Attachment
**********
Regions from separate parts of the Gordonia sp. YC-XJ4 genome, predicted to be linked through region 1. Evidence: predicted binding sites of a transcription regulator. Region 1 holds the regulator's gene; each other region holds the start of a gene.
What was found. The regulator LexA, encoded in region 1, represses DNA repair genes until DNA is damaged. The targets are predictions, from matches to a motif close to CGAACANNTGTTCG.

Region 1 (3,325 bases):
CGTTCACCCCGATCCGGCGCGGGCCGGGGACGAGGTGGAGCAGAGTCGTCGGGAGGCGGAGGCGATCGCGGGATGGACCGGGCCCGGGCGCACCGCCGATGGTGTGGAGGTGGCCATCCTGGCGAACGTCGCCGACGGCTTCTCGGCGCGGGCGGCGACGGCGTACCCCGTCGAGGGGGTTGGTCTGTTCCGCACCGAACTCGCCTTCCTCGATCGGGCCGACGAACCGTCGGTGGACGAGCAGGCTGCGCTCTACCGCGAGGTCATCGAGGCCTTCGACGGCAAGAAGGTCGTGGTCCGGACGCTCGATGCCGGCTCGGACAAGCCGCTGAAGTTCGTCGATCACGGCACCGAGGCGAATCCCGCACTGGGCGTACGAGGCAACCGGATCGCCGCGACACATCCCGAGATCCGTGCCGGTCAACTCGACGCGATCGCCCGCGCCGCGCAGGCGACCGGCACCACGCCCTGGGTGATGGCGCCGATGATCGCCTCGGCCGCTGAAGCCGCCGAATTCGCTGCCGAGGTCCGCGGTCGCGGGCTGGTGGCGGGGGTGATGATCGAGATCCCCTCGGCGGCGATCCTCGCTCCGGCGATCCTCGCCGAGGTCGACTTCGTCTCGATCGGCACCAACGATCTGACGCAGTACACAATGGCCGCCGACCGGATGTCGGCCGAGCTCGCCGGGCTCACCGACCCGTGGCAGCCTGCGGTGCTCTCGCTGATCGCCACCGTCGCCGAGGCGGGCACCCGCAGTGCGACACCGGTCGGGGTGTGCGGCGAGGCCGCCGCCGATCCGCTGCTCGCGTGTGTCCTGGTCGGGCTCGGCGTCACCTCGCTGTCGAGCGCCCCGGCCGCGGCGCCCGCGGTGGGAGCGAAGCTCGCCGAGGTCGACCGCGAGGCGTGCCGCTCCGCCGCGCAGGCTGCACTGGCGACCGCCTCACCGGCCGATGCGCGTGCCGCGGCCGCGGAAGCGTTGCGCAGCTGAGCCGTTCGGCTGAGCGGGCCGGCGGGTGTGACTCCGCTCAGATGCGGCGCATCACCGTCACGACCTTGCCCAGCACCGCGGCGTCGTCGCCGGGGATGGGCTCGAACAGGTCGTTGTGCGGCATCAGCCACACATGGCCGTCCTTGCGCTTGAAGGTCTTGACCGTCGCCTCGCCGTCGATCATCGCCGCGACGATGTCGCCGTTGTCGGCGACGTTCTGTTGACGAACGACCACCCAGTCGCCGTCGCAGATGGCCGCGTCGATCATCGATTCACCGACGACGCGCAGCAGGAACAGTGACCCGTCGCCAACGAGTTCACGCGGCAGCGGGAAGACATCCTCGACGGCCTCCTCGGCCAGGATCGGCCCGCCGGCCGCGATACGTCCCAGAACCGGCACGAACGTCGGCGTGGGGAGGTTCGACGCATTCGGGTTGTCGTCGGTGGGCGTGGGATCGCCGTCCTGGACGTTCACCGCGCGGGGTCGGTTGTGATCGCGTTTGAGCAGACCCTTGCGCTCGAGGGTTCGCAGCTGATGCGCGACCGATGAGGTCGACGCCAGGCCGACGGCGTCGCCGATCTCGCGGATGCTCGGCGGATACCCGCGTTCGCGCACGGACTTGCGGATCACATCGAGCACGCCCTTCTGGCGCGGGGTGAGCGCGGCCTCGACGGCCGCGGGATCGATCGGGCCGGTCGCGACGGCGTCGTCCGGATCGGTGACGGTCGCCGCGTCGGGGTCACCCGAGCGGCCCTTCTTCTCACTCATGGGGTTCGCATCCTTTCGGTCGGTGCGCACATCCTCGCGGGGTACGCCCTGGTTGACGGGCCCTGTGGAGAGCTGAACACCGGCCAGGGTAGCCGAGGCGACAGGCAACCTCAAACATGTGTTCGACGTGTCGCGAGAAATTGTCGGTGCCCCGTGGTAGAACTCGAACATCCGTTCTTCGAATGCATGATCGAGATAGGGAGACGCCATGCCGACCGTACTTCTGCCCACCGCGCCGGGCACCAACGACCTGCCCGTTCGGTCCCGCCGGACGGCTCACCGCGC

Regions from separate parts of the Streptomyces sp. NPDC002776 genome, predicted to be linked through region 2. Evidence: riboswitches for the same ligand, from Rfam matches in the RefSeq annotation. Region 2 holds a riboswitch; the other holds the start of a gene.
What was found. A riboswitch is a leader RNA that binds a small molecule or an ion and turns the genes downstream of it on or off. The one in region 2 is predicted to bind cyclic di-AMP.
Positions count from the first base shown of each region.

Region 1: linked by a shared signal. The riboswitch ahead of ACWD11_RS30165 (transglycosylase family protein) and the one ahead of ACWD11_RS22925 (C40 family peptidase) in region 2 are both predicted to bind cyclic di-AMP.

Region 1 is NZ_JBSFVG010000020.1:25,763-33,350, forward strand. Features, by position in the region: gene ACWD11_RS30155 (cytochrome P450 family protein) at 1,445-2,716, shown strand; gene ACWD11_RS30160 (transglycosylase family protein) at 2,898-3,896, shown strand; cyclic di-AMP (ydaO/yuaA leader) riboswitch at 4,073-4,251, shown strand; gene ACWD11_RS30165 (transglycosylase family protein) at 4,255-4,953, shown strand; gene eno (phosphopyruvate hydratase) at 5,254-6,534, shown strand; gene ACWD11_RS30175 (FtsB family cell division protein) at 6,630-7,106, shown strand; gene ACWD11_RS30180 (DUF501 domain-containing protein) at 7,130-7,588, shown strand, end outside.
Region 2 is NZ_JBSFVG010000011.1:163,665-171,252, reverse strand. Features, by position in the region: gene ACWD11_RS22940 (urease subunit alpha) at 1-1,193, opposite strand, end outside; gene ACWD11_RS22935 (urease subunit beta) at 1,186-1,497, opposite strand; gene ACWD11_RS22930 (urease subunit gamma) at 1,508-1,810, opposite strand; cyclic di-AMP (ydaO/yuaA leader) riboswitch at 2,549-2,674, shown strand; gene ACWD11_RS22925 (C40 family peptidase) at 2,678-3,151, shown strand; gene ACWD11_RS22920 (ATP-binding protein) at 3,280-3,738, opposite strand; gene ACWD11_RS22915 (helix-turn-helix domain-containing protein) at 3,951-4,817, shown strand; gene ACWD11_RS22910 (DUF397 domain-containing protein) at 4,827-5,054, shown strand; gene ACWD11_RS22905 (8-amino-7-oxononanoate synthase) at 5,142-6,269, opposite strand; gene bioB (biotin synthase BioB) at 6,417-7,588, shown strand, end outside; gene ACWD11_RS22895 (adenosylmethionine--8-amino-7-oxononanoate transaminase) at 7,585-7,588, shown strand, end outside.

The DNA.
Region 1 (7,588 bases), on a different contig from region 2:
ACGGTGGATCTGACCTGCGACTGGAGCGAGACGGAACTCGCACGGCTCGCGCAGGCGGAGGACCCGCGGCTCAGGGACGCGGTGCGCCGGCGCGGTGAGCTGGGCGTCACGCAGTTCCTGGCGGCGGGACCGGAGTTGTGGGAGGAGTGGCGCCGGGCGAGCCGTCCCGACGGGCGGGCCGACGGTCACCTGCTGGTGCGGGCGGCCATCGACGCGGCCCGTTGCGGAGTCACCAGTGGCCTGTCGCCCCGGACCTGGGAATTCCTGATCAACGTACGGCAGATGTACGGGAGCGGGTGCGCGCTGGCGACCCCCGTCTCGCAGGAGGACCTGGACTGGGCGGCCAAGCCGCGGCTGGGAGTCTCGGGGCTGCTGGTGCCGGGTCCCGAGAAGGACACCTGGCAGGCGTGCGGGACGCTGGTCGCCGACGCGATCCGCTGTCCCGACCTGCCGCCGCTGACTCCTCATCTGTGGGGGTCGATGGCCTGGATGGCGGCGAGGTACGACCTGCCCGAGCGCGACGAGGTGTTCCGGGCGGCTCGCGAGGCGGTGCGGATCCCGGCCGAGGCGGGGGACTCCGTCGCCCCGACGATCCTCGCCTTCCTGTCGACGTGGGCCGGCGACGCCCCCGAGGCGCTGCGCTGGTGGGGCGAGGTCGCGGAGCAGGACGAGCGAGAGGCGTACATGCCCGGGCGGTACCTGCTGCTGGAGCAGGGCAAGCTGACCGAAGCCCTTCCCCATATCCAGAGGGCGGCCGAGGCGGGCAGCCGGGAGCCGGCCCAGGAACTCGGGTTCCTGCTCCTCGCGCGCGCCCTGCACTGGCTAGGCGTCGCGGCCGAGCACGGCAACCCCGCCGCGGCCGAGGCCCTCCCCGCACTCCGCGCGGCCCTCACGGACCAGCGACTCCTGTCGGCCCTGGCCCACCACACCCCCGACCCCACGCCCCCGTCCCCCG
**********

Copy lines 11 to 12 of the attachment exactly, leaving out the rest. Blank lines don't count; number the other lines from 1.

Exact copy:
The DNA.
Region 1 (7,588 bases), on a different contig from region 2: